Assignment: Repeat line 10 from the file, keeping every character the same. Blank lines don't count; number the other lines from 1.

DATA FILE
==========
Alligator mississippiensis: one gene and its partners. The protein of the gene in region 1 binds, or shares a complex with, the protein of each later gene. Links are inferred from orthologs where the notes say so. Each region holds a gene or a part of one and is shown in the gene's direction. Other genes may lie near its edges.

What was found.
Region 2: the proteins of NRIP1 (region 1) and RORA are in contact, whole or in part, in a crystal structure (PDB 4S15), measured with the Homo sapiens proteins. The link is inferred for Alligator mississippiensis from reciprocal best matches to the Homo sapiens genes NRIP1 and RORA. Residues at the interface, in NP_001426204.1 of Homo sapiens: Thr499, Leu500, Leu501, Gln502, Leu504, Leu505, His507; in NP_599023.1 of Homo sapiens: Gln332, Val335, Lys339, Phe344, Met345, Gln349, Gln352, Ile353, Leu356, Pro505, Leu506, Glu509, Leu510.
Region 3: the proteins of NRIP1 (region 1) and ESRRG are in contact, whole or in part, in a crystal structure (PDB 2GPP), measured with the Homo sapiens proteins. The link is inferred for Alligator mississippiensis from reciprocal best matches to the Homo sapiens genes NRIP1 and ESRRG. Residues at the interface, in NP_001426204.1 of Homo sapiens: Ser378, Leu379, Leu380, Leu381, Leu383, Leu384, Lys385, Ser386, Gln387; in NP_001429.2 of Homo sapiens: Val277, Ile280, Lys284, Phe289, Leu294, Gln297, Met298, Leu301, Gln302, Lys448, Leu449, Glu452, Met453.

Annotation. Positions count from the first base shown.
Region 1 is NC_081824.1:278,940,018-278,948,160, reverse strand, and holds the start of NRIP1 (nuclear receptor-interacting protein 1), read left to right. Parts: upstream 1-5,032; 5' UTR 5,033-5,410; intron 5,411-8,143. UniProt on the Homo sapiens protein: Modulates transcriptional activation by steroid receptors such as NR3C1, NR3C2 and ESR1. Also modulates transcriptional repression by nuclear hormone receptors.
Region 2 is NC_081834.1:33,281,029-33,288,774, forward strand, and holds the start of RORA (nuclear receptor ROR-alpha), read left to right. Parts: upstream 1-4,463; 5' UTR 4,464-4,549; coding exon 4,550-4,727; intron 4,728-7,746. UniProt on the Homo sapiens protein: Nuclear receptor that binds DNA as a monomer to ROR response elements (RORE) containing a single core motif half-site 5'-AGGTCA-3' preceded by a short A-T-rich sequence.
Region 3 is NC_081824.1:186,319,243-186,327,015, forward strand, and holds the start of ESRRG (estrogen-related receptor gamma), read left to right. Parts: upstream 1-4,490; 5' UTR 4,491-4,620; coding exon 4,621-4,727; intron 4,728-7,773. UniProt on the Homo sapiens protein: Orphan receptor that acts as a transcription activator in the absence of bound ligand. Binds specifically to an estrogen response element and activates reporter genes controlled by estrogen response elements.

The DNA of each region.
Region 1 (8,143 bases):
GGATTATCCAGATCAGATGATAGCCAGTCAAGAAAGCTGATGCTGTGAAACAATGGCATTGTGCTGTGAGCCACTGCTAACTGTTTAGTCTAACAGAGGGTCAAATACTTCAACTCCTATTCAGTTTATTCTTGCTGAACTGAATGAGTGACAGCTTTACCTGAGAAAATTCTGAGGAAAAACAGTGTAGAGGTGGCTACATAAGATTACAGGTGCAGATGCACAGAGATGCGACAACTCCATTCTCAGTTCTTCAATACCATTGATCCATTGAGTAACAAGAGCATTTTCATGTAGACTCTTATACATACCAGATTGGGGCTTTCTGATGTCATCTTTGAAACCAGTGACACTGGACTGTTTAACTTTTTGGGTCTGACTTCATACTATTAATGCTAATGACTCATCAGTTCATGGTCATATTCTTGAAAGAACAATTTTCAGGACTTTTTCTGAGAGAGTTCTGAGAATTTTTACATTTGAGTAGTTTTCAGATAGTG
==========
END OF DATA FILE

Region 1 (8,143 bases):